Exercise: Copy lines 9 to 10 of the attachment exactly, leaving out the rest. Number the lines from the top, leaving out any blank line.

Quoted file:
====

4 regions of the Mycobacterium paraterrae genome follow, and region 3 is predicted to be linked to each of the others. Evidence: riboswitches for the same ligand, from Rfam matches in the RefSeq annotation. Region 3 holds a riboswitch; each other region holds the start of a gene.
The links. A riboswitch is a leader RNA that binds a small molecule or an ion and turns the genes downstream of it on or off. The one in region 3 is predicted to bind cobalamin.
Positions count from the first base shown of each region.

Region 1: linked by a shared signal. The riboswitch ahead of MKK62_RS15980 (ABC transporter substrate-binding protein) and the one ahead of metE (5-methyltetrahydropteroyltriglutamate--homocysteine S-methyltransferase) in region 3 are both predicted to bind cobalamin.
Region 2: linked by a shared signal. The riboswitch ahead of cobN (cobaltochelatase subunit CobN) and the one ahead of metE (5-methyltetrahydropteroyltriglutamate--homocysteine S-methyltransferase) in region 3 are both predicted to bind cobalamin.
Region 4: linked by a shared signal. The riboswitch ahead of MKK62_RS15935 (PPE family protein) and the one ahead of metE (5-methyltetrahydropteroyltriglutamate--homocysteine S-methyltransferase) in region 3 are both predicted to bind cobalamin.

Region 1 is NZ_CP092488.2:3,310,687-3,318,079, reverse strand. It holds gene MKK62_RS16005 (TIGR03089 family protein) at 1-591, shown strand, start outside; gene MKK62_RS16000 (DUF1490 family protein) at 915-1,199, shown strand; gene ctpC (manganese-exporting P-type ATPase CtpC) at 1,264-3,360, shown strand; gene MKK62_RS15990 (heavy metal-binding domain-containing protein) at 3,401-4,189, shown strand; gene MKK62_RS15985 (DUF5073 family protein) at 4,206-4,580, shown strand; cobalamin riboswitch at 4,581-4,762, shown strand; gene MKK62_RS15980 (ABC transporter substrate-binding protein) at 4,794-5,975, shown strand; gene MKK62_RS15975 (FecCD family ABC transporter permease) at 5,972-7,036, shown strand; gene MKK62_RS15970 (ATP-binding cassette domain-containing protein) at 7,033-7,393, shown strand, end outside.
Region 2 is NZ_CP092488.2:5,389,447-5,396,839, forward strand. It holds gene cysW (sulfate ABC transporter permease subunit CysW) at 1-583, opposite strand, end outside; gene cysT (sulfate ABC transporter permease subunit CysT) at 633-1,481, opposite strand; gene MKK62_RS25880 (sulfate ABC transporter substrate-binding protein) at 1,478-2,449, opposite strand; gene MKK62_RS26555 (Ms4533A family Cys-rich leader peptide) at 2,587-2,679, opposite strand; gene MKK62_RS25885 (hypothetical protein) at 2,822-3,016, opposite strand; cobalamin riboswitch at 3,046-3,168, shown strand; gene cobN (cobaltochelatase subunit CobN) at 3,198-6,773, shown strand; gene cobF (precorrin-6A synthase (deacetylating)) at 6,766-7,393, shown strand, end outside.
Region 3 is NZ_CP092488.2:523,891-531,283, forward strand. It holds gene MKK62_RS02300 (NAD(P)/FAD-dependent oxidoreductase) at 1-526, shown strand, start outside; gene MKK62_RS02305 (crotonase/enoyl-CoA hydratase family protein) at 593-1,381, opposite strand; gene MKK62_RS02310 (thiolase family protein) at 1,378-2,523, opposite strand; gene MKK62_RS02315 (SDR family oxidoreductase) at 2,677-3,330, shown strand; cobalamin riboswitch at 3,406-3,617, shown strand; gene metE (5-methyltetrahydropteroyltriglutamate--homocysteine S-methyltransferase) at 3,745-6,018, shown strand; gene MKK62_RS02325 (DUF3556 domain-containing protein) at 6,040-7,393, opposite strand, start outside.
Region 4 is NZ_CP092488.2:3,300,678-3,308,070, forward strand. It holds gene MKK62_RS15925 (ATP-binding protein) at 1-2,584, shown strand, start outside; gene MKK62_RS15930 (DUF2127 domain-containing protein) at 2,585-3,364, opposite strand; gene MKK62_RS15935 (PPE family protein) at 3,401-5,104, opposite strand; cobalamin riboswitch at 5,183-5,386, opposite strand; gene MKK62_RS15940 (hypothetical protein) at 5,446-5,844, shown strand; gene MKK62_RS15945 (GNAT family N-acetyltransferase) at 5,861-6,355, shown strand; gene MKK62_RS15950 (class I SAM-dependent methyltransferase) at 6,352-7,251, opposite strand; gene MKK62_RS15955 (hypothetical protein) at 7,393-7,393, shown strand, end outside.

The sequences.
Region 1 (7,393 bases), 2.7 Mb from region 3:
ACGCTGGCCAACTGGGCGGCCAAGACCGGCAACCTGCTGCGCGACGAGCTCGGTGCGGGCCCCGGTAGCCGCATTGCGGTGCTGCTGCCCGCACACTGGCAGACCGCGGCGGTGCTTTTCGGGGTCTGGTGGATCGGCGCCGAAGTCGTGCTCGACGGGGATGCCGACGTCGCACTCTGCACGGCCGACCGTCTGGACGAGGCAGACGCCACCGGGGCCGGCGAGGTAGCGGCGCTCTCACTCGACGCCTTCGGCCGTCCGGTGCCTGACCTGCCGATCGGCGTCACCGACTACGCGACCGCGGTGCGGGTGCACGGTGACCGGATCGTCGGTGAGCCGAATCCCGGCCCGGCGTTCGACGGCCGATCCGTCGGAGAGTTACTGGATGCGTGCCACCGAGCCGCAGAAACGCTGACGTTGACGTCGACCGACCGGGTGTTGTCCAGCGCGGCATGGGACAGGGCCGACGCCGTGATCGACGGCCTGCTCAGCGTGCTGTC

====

Region 3 is NZ_CP092488.2:523,891-531,283, forward strand. It holds gene MKK62_RS02300 (NAD(P)/FAD-dependent oxidoreductase) at 1-526, shown strand, start outside; gene MKK62_RS02305 (crotonase/enoyl-CoA hydratase family protein) at 593-1,381, opposite strand; gene MKK62_RS02310 (thiolase family protein) at 1,378-2,523, opposite strand; gene MKK62_RS02315 (SDR family oxidoreductase) at 2,677-3,330, shown strand; cobalamin riboswitch at 3,406-3,617, shown strand; gene metE (5-methyltetrahydropteroyltriglutamate--homocysteine S-methyltransferase) at 3,745-6,018, shown strand; gene MKK62_RS02325 (DUF3556 domain-containing protein) at 6,040-7,393, opposite strand, start outside.
Region 4 is NZ_CP092488.2:3,300,678-3,308,070, forward strand. It holds gene MKK62_RS15925 (ATP-binding protein) at 1-2,584, shown strand, start outside; gene MKK62_RS15930 (DUF2127 domain-containing protein) at 2,585-3,364, opposite strand; gene MKK62_RS15935 (PPE family protein) at 3,401-5,104, opposite strand; cobalamin riboswitch at 5,183-5,386, opposite strand; gene MKK62_RS15940 (hypothetical protein) at 5,446-5,844, shown strand; gene MKK62_RS15945 (GNAT family N-acetyltransferase) at 5,861-6,355, shown strand; gene MKK62_RS15950 (class I SAM-dependent methyltransferase) at 6,352-7,251, opposite strand; gene MKK62_RS15955 (hypothetical protein) at 7,393-7,393, shown strand, end outside.